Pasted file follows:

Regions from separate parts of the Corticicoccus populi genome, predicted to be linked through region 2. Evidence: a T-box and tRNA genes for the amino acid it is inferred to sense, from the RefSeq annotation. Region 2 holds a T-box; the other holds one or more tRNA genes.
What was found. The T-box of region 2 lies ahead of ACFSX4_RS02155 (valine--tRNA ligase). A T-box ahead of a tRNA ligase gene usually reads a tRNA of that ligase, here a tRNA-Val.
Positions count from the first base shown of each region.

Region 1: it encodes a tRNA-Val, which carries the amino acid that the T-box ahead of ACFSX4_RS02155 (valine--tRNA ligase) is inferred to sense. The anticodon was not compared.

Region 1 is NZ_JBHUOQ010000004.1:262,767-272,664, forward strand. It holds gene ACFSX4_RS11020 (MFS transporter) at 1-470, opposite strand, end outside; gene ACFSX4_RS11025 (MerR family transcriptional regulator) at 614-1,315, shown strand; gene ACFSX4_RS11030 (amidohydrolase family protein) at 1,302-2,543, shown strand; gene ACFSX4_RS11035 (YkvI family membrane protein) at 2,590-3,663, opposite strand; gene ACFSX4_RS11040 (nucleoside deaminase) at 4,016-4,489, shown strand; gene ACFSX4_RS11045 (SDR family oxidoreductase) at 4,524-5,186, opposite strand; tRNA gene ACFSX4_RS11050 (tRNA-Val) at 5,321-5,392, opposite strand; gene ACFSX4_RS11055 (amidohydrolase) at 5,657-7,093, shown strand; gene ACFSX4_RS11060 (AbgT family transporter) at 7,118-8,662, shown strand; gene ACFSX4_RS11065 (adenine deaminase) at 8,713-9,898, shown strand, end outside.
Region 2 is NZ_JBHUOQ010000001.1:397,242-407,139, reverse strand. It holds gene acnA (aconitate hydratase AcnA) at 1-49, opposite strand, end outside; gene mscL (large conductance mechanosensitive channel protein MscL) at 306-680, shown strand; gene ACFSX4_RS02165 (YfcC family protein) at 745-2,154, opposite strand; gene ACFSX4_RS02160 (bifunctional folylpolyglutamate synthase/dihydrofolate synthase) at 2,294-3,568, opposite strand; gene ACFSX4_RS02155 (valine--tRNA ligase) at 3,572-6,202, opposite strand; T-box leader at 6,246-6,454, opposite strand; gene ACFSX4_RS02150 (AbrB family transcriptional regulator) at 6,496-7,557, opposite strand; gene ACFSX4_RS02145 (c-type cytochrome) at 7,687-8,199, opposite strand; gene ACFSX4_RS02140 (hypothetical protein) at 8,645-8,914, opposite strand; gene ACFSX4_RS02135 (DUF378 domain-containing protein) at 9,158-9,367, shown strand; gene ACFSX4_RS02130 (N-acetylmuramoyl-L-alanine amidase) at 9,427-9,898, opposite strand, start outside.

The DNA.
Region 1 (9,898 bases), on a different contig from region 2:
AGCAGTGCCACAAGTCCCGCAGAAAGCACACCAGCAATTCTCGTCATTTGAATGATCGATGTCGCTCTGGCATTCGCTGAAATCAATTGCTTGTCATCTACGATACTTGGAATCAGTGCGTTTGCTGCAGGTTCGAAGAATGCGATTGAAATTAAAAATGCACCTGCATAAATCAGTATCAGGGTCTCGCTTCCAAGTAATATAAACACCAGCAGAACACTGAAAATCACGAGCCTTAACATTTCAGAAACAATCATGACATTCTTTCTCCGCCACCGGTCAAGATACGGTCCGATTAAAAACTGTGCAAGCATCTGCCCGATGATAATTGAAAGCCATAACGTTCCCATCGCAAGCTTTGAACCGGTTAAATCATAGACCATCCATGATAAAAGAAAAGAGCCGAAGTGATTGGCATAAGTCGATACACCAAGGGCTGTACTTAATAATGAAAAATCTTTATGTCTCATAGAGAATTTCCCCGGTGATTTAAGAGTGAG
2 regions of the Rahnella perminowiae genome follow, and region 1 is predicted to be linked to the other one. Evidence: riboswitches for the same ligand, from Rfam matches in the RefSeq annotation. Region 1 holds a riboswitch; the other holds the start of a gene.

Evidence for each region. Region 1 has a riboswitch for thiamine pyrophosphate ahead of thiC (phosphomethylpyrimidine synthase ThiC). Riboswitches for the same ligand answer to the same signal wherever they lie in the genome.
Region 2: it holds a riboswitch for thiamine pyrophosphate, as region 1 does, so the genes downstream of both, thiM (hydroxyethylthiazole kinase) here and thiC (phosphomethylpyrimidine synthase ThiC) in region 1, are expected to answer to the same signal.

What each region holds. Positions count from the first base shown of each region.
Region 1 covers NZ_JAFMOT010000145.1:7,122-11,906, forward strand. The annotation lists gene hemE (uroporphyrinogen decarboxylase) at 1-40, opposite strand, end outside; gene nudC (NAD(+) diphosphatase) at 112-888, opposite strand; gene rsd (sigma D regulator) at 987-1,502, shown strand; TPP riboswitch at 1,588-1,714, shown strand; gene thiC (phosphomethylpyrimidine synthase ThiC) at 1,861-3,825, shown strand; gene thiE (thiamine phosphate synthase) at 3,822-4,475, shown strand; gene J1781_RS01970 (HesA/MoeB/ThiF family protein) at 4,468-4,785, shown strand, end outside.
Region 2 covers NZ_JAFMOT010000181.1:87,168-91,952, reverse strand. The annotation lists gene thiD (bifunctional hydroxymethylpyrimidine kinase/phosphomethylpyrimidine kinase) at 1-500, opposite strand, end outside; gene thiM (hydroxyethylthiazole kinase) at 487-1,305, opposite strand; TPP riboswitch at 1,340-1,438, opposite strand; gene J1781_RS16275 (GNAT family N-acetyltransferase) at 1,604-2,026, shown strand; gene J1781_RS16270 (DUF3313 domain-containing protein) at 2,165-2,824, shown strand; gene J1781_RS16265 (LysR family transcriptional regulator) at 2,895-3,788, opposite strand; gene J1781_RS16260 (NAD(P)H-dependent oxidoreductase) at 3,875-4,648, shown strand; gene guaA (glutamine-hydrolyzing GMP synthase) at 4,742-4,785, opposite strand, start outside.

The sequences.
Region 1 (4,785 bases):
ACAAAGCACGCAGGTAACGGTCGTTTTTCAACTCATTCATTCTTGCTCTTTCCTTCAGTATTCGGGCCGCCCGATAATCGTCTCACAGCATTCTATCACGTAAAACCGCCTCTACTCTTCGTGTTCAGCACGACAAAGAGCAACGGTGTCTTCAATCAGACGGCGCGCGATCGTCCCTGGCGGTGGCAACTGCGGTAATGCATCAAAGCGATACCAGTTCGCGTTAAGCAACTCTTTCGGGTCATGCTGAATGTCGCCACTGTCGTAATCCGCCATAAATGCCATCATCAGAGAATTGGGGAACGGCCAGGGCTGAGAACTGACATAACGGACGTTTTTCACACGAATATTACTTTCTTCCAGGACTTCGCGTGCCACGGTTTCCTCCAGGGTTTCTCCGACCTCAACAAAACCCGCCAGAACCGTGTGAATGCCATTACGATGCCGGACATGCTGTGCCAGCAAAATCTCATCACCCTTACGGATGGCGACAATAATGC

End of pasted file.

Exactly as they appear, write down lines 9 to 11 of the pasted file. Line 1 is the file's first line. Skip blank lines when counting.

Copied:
AGCAGTGCCACAAGTCCCGCAGAAAGCACACCAGCAATTCTCGTCATTTGAATGATCGATGTCGCTCTGGCATTCGCTGAAATCAATTGCTTGTCATCTACGATACTTGGAATCAGTGCGTTTGCTGCAGGTTCGAAGAATGCGATTGAAATTAAAAATGCACCTGCATAAATCAGTATCAGGGTCTCGCTTCCAAGTAATATAAACACCAGCAGAACACTGAAAATCACGAGCCTTAACATTTCAGAAACAATCATGACATTCTTTCTCCGCCACCGGTCAAGATACGGTCCGATTAAAAACTGTGCAAGCATCTGCCCGATGATAATTGAAAGCCATAACGTTCCCATCGCAAGCTTTGAACCGGTTAAATCATAGACCATCCATGATAAAAGAAAAGAGCCGAAGTGATTGGCATAAGTCGATACACCAAGGGCTGTACTTAATAATGAAAAATCTTTATGTCTCATAGAGAATTTCCCCGGTGATTTAAGAGTGAG
2 regions of the Rahnella perminowiae genome follow, and region 1 is predicted to be linked to the other one. Evidence: riboswitches for the same ligand, from Rfam matches in the RefSeq annotation. Region 1 holds a riboswitch; the other holds the start of a gene.

Evidence for each region. Region 1 has a riboswitch for thiamine pyrophosphate ahead of thiC (phosphomethylpyrimidine synthase ThiC). Riboswitches for the same ligand answer to the same signal wherever they lie in the genome.